of the week

WOLD - thumb

Anyone of a certain age will surely agree with the oft over-used expression ‘things ain’t what they used to be’ and when referring to radio will be right.

The B.B.C. is 90 years old this year and back in those days the broadcasters would turn up looking like they’re on the way to a wedding with suit, tie and highly polished shoes. Their patter had to be scripted and then approved as ad-libs were not even considered. Making a comment that wasn’t on the script was near enough a sackable offence. In addition you had to be able to speak the Queen’s English eloquently and have a ‘London’ accent. How things have changed! And, perhaps they needed to.

By the mid-60s things began to change. DJ’s, as they became known, were able to operate their own equipment and begin scripting their own dialogue and for music radio they could even pick their own music, something the pirate radio stations began doing. At the B.B.C. that job still fell to the producer but on the odd occasion the DJ could suggest a song they felt would sound good. By the mid 70s once Radio’s 1 & 2 got into their stride the programmes were jointly compiled by the producer and the DJ. The scripts died away and the DJ had the free range to say what they wanted as long as it wasn’t rude or controversial, but music was still fairly strict. That changed in 1973 when Britain’s first commercial music radio opened in the shape of Capital Radio in London. The DJs could champion their own tracks and had the power to make or break song by the amount of airplay they gave each song. Unlike today, the variety was astonishing especially as the diversity of the music was vast and nothing was really restricted. Back then playing Led Zeppelin and then J.J Barrie was the norm.

All singers needed their songs to be promoted and that job was done by record company people called pluggers. If the plugger managed to interest a particular producer and/or DJ of a song they would quite often invite the artist to come in and talk about the song. This practise is told in song by American singer/songwriter Harry Chapin in a song called W.O.L.D.

Harry died in 1981 in a tragic car accident, but his wife Sandy, who had written propably one of Harry’s best loved song Cat’s In The Cradle, told the story of W.O.L.D. in a 2009 interview. “It’s a very real story in that when Harry was first starting he tended to be his own best promoter. He was very assertive about getting out and meeting people, and getting people to know his music. He had a manager early on, his name was Fred Kewley, and this is just before he started with Elektra Records, he would call music companies and offices, and usually try to get to know the secretaries and the people that he would need to get him to the boss. So he would call up and he would say, ‘This is Fred Kewley, and I want to talk to you about this guy Harry Chapin,’ and he’d go on and on. And one time he called someone and that person said, ‘Hey, wait a minute, I know who this is.’ Someone recognised his voice. He was very energetic, very enthusiastic. He made a point of dropping in and meeting disc jockeys and programme directors as he travelled around the country. As a matter of fact, when we moved to our home in Huntington, which was really helped by the advance from when he signed with Elektra Records, we had this big old house, and absolutely no furniture. To launch his second album he had a big party and invited a whole lot of programme directors and disc jockeys and so forth. So he really got to know them and visited them. W.O.L.D was a composite.”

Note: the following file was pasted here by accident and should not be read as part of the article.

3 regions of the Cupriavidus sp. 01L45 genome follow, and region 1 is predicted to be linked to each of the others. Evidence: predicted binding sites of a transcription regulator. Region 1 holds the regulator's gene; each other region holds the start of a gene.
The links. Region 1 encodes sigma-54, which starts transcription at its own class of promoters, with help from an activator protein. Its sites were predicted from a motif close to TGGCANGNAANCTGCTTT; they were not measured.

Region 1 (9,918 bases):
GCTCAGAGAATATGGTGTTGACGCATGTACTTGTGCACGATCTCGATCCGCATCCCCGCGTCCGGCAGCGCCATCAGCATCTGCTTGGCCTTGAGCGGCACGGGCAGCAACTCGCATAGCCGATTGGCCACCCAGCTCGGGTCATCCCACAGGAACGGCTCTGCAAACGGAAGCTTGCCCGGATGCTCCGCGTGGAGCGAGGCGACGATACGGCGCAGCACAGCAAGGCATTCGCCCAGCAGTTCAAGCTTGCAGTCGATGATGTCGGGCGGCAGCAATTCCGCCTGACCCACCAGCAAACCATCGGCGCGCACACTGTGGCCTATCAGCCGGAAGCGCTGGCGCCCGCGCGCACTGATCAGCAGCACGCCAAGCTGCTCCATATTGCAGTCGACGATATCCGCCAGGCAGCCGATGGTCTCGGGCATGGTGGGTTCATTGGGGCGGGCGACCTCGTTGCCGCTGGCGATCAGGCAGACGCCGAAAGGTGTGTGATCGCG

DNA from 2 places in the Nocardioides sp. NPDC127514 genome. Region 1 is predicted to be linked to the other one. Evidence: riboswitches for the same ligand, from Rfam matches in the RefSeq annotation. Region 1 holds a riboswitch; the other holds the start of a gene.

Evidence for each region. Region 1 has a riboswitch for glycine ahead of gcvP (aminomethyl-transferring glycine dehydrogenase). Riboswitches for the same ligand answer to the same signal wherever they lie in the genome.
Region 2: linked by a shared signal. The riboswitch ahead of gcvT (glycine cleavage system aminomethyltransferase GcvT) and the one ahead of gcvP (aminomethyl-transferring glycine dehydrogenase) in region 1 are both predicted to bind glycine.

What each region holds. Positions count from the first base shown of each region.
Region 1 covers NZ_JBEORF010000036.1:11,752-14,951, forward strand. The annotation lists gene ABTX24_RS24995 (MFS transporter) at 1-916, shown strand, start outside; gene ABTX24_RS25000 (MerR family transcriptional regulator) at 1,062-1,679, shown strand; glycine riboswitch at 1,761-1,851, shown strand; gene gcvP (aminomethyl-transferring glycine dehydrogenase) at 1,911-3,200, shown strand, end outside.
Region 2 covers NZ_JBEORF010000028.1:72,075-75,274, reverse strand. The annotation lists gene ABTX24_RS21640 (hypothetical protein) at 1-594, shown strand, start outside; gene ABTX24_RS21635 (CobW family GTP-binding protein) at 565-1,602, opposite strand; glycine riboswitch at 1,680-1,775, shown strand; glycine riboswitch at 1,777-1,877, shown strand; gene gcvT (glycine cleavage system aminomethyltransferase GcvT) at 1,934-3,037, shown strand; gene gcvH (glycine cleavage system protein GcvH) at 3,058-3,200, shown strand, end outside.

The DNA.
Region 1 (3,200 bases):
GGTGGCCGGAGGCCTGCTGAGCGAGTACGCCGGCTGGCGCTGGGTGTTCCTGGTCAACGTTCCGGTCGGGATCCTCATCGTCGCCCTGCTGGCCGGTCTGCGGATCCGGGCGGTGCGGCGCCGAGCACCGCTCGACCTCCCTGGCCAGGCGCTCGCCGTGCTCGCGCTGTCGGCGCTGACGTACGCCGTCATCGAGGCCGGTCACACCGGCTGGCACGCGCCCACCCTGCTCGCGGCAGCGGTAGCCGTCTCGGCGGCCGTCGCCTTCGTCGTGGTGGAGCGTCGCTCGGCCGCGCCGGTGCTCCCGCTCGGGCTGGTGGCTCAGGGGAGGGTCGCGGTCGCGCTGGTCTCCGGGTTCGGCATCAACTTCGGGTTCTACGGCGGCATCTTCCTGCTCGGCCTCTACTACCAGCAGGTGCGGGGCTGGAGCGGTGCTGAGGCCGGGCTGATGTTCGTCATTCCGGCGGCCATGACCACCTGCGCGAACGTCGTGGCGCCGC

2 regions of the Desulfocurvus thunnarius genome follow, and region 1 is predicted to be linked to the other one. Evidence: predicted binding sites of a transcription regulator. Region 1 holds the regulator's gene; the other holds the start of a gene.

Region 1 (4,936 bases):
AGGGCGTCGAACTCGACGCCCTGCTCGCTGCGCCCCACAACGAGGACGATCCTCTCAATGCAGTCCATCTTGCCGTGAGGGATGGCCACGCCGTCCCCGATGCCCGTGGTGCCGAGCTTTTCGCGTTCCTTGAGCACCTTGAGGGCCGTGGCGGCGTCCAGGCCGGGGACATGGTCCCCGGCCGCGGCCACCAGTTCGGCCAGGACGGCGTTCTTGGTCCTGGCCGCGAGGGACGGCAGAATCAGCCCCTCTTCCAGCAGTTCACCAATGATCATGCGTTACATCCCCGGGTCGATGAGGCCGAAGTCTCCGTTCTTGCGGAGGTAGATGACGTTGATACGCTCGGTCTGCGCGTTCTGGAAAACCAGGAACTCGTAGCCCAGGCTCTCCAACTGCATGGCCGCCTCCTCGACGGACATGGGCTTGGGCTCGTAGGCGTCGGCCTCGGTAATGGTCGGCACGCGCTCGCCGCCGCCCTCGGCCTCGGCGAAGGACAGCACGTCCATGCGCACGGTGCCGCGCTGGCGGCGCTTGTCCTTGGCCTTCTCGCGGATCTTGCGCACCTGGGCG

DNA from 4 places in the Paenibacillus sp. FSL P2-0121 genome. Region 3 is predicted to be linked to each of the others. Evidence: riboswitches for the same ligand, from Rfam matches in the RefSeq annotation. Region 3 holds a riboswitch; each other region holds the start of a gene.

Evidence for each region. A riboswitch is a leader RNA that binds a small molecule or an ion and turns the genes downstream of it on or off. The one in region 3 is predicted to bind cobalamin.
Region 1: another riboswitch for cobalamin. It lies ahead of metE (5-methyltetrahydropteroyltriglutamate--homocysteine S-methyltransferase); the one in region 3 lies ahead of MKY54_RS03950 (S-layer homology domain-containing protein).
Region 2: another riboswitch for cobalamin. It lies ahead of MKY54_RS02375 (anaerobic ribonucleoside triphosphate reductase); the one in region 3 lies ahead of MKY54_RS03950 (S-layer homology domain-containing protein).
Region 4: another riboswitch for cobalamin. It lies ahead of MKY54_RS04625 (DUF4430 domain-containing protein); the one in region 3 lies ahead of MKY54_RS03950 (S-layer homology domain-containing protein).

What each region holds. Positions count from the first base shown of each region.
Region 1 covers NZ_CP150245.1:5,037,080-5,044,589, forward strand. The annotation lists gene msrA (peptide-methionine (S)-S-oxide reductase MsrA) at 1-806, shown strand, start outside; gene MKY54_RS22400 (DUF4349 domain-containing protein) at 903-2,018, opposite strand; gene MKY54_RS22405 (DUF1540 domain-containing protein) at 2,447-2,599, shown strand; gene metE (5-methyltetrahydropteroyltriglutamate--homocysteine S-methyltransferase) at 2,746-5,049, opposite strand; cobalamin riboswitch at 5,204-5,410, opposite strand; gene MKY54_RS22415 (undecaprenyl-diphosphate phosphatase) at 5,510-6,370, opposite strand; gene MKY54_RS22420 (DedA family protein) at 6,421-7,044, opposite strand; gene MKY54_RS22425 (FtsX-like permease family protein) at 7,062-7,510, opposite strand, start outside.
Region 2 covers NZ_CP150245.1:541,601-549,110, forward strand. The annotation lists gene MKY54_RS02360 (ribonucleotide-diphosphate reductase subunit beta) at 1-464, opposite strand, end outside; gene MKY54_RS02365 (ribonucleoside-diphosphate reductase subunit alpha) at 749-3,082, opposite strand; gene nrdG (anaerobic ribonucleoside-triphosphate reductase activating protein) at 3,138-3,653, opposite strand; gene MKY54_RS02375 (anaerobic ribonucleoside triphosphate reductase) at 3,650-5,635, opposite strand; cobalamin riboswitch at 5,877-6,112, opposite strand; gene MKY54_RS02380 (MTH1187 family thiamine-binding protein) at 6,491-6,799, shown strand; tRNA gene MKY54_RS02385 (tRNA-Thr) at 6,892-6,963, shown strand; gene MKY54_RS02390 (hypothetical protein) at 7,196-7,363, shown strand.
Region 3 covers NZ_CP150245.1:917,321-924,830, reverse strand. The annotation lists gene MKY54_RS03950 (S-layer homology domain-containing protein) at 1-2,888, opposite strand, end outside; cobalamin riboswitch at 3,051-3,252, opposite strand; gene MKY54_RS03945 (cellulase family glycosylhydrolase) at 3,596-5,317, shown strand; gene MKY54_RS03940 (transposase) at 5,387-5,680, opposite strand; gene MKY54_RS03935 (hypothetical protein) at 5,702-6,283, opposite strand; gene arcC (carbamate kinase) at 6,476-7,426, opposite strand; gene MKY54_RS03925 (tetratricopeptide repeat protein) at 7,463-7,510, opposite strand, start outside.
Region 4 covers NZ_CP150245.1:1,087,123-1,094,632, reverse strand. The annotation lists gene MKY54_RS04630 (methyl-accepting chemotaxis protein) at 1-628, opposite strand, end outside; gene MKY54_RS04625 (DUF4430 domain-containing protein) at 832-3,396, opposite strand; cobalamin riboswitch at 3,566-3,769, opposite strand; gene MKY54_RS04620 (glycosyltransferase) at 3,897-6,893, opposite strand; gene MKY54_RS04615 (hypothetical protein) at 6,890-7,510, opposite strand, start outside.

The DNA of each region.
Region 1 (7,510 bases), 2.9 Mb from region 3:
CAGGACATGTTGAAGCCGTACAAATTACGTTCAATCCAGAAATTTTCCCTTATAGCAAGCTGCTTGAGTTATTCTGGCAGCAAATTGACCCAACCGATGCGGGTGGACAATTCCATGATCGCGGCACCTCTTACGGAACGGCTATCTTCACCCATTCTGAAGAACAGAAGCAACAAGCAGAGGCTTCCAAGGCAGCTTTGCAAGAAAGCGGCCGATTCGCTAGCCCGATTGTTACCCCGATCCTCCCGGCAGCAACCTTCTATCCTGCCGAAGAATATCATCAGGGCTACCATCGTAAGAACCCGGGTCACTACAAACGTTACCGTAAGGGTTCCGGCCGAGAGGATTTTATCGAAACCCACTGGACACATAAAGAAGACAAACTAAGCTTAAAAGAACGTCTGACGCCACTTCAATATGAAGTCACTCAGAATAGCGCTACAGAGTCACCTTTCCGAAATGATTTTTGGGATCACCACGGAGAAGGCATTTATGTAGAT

In reality it was a composite of the disc jockeys he got to know, including Jim Connors who worked at a radio station in Erie, Pennsylvania, and in 1973, became the morning man on WYSL in Buffalo – he had something of a freeform style which endeared him to many listeners. Chapin was very astute and from a marketing perspective he figured out that if you were trying to get disc jockeys to play our song, it would be a good idea to write a song about a disc jockey.

W.O.L.D is a real radio station in southwest Virginia, which went on the air in 1968. It was not the inspiration for the song, but Chapin was probably looking for a universal feel, and chose the letters as a play on the word world.

Many DJs had their own theories about the title. The older DJs thought he was having a dig by indicating it as W-OLD with W being the starting code for east-coast radio station (west coast stations used the letter K) and others thought it was about an oldies station. Either way, it had appeal but, astonishingly, given the airplay it received, it only reached number 36 in the Billboard chart. In the UK it was championed by Noel Edmonds and became Chapin’s only British hit, but did fair slightly better by reaching number 34.